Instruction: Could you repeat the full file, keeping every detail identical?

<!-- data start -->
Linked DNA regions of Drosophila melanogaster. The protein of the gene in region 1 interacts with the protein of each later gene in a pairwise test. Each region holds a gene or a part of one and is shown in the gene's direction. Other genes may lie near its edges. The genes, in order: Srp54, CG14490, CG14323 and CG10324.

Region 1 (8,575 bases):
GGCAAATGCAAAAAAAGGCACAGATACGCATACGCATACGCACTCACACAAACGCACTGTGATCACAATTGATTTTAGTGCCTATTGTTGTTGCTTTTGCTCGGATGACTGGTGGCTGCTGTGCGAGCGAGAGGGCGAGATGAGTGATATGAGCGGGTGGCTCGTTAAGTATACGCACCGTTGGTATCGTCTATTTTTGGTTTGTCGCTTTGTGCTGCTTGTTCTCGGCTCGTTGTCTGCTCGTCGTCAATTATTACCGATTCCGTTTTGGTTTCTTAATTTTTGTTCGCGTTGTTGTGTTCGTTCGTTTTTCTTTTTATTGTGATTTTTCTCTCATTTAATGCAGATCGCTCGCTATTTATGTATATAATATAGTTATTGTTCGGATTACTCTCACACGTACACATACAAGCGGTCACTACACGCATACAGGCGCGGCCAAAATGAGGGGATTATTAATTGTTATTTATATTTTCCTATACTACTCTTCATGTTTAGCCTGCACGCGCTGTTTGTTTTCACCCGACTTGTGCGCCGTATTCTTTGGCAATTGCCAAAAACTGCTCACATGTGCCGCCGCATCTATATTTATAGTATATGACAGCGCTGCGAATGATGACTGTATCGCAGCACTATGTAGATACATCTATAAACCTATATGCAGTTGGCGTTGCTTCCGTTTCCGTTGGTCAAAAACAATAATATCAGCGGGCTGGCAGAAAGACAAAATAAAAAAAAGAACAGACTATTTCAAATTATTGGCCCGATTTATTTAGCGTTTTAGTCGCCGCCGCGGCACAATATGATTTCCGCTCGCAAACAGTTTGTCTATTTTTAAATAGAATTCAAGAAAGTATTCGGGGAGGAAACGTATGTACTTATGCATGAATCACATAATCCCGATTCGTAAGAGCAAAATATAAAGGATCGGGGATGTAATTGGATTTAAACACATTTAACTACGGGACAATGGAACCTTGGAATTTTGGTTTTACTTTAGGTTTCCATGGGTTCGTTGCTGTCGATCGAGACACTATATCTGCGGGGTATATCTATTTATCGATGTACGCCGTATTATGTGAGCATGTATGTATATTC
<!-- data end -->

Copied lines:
Linked DNA regions of Drosophila melanogaster. The protein of the gene in region 1 interacts with the protein of each later gene in a pairwise test. Each region holds a gene or a part of one and is shown in the gene's direction. Other genes may lie near its edges. The genes, in order: Srp54, CG14490, CG14323 and CG10324.

Region 1 (8,575 bases):
GGCAAATGCAAAAAAAGGCACAGATACGCATACGCATACGCACTCACACAAACGCACTGTGATCACAATTGATTTTAGTGCCTATTGTTGTTGCTTTTGCTCGGATGACTGGTGGCTGCTGTGCGAGCGAGAGGGCGAGATGAGTGATATGAGCGGGTGGCTCGTTAAGTATACGCACCGTTGGTATCGTCTATTTTTGGTTTGTCGCTTTGTGCTGCTTGTTCTCGGCTCGTTGTCTGCTCGTCGTCAATTATTACCGATTCCGTTTTGGTTTCTTAATTTTTGTTCGCGTTGTTGTGTTCGTTCGTTTTTCTTTTTATTGTGATTTTTCTCTCATTTAATGCAGATCGCTCGCTATTTATGTATATAATATAGTTATTGTTCGGATTACTCTCACACGTACACATACAAGCGGTCACTACACGCATACAGGCGCGGCCAAAATGAGGGGATTATTAATTGTTATTTATATTTTCCTATACTACTCTTCATGTTTAGCCTGCACGCGCTGTTTGTTTTCACCCGACTTGTGCGCCGTATTCTTTGGCAATTGCCAAAAACTGCTCACATGTGCCGCCGCATCTATATTTATAGTATATGACAGCGCTGCGAATGATGACTGTATCGCAGCACTATGTAGATACATCTATAAACCTATATGCAGTTGGCGTTGCTTCCGTTTCCGTTGGTCAAAAACAATAATATCAGCGGGCTGGCAGAAAGACAAAATAAAAAAAAGAACAGACTATTTCAAATTATTGGCCCGATTTATTTAGCGTTTTAGTCGCCGCCGCGGCACAATATGATTTCCGCTCGCAAACAGTTTGTCTATTTTTAAATAGAATTCAAGAAAGTATTCGGGGAGGAAACGTATGTACTTATGCATGAATCACATAATCCCGATTCGTAAGAGCAAAATATAAAGGATCGGGGATGTAATTGGATTTAAACACATTTAACTACGGGACAATGGAACCTTGGAATTTTGGTTTTACTTTAGGTTTCCATGGGTTCGTTGCTGTCGATCGAGACACTATATCTGCGGGGTATATCTATTTATCGATGTACGCCGTATTATGTGAGCATGTATGTATATTC